ON OMAHA BEACH, France (AP) — Warships, bombers, rubble, refugees. That was the Normandy landscape of 1944, as Allied forces fought to wrest France from Nazi control.
Today, the region’s towns and beaches are startlingly calm, as still-grateful residents prepare to welcome veterans commemorating 75 years since D-Day.
The Associated Press revisited the beaches and damaged villages that symbolize the Allied struggle.
On Omaha Beach on June 6, 1944 , layer upon layer of U.S., British and Canadian warships lined up along the Normandy shore. German anti-tank obstacles packed the broad beaches. Lethal aircraft dotted the sky.
Today, a grassy knoll blends gently into the wide beach, small waves lapping at the shore. Two tourists stand alone on the vast expanse.
But D-Day was just Day One. The battle for Normandy took two-and-a-half more months, levelling near-entire towns, and gutting medieval monuments.
Putrefied corpses once scattered the streets of the town of Saint-Lo. Helmeted U.S. soldiers watched out from a makeshift trench, a mountain of crumbled stone behind them. Today, that rubble is the rebuilt Saint-Lo Church.
The Allies liberated one of France’s most striking monuments, the Mont-Saint-Michel peninsula monastery, from Nazi rule in the weeks after D-Day. It now sees 2 million tourists a year.
Much of the architectural damage to Normandy came not from Nazi occupation but from Allied bombings.
Soldiers placed a steel beam across a ditch in Pont-L’Eveque to walk past the 15th century St. Michel Church, its lonely arches leading to nowhere after their surrounding walls collapsed. Now, neatly trimmed hedges line the polished stone walls of the restored monument.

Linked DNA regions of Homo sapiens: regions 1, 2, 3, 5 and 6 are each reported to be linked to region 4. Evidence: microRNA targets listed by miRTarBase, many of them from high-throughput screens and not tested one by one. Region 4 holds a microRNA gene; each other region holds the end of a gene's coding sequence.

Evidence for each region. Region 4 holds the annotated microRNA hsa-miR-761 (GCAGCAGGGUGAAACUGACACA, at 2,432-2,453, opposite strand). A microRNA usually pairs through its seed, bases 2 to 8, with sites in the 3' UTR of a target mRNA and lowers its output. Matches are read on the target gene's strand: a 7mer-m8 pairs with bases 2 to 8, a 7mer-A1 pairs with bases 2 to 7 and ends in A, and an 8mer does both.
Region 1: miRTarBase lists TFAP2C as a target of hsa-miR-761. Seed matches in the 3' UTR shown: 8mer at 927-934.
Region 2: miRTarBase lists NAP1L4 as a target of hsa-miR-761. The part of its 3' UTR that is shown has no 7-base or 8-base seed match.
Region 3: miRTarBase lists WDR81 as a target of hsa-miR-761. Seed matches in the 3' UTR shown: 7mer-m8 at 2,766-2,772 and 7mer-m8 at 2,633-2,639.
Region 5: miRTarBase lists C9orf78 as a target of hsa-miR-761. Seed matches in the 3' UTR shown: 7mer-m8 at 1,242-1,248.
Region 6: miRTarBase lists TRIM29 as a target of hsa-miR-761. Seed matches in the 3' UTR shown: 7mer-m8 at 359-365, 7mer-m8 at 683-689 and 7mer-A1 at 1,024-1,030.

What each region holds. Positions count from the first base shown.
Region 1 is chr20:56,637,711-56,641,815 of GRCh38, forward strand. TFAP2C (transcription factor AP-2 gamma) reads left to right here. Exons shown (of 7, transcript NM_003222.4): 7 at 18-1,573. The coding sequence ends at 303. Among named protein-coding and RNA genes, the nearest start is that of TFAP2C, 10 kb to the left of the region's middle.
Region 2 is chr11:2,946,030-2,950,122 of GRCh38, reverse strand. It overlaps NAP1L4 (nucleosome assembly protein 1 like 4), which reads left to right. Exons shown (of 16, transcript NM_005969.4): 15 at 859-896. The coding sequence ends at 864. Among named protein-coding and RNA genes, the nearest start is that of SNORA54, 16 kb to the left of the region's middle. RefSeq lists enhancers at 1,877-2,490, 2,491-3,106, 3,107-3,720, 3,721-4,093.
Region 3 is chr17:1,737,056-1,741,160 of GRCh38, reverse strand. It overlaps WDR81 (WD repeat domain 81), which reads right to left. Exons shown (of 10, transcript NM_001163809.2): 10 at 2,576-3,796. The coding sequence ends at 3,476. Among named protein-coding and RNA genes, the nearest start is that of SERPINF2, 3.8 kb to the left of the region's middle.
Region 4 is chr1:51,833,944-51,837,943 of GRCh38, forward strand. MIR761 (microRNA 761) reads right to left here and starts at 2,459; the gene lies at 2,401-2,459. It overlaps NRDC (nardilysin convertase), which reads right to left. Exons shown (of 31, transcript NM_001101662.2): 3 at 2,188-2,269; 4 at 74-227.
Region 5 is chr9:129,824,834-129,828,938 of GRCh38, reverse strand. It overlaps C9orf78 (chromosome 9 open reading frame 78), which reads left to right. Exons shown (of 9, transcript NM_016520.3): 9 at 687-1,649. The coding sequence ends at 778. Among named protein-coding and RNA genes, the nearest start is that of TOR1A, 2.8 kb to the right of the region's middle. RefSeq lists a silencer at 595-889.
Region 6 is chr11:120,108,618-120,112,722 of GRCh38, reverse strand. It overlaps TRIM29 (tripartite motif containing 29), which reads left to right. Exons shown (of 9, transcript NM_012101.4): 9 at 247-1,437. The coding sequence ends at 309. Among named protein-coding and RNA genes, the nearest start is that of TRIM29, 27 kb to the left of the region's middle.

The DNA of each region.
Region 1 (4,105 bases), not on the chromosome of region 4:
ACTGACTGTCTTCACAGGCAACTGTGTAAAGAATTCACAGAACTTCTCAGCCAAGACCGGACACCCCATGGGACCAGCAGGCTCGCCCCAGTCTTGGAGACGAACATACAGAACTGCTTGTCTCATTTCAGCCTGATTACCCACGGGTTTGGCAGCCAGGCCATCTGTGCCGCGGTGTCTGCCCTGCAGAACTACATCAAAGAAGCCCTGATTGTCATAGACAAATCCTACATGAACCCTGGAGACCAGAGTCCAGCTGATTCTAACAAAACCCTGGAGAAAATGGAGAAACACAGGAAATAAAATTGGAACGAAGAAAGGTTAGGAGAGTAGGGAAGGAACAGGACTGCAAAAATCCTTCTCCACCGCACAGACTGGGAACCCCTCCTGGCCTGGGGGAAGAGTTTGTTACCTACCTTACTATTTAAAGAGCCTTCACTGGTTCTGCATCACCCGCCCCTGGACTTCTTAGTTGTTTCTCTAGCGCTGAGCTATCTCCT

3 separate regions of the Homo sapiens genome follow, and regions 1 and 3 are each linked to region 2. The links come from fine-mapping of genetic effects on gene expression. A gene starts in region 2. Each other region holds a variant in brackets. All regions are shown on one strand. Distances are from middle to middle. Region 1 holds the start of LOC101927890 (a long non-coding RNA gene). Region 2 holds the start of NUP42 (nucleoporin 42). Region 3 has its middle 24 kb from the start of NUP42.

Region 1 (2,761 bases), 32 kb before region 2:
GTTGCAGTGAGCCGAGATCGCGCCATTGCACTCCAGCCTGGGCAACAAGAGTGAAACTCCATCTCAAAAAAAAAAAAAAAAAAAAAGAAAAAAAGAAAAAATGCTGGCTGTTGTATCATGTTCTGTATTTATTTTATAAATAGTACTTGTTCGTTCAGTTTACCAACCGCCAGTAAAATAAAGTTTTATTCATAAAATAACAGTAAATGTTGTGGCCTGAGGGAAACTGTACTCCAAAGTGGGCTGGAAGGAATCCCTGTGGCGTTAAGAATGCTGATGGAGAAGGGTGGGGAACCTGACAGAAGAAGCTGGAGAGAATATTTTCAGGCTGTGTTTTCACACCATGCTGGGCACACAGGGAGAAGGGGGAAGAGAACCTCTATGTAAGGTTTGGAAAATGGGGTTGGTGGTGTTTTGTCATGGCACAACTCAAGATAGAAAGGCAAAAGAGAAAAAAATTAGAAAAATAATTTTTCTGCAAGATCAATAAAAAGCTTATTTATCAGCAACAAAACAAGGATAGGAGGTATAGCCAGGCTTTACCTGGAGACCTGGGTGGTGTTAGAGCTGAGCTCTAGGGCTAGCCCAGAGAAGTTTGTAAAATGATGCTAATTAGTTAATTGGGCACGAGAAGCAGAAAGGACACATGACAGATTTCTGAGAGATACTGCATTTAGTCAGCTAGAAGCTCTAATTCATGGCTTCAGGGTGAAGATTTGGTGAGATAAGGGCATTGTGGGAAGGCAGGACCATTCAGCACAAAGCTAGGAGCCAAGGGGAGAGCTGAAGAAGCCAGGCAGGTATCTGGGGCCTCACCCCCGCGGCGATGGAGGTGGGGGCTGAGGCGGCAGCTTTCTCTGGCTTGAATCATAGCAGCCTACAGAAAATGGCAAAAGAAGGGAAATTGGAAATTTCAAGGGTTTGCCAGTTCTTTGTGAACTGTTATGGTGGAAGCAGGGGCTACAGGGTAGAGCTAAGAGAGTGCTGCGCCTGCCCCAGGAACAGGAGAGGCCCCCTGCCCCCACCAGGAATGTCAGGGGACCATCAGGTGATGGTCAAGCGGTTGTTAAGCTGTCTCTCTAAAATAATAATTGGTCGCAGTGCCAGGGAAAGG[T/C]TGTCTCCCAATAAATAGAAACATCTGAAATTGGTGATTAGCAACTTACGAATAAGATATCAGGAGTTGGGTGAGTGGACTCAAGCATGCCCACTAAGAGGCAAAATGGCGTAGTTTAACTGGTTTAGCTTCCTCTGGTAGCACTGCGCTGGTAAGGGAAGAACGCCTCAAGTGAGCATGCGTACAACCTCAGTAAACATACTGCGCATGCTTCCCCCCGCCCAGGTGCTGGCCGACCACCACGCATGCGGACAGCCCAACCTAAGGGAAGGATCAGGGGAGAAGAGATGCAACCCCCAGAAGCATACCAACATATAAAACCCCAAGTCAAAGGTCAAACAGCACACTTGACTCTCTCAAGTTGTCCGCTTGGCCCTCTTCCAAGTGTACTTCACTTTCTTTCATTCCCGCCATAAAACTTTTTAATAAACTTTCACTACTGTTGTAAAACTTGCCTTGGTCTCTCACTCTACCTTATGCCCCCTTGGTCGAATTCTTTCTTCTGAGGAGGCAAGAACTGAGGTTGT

In Saint-Hilaire-du-Harcouet, the twin-towered St. Hilaire Church was among the only buildings left standing. The surrounding neighborhood has since revived, with tidy brick homes and an insurance office boasting a sign saying “English spoken.”
The bombings sent thousands of residents into hiding . After the Nazis were pushed out of La Haye-du-Puits in July 1944, residents cautiously walked home, pushing their belongings in wheelbarrows past the blown-out rose windows of the St. Jean Church. The church shows little hint of the damage today, and well-tended orange and yellow flowers grow along its facade.
Normandy has been buffeted by battles since Roman times, and soldiers marching through Sainte-Marie-du-Mont in 1944 saw a reminder of that troubled past: a monument to townsmen killed in World War I.
Today, the monument has been updated to honor those killed in the Second World War, which the town hopes will be its last.
Angela Charlton in Paris contributed.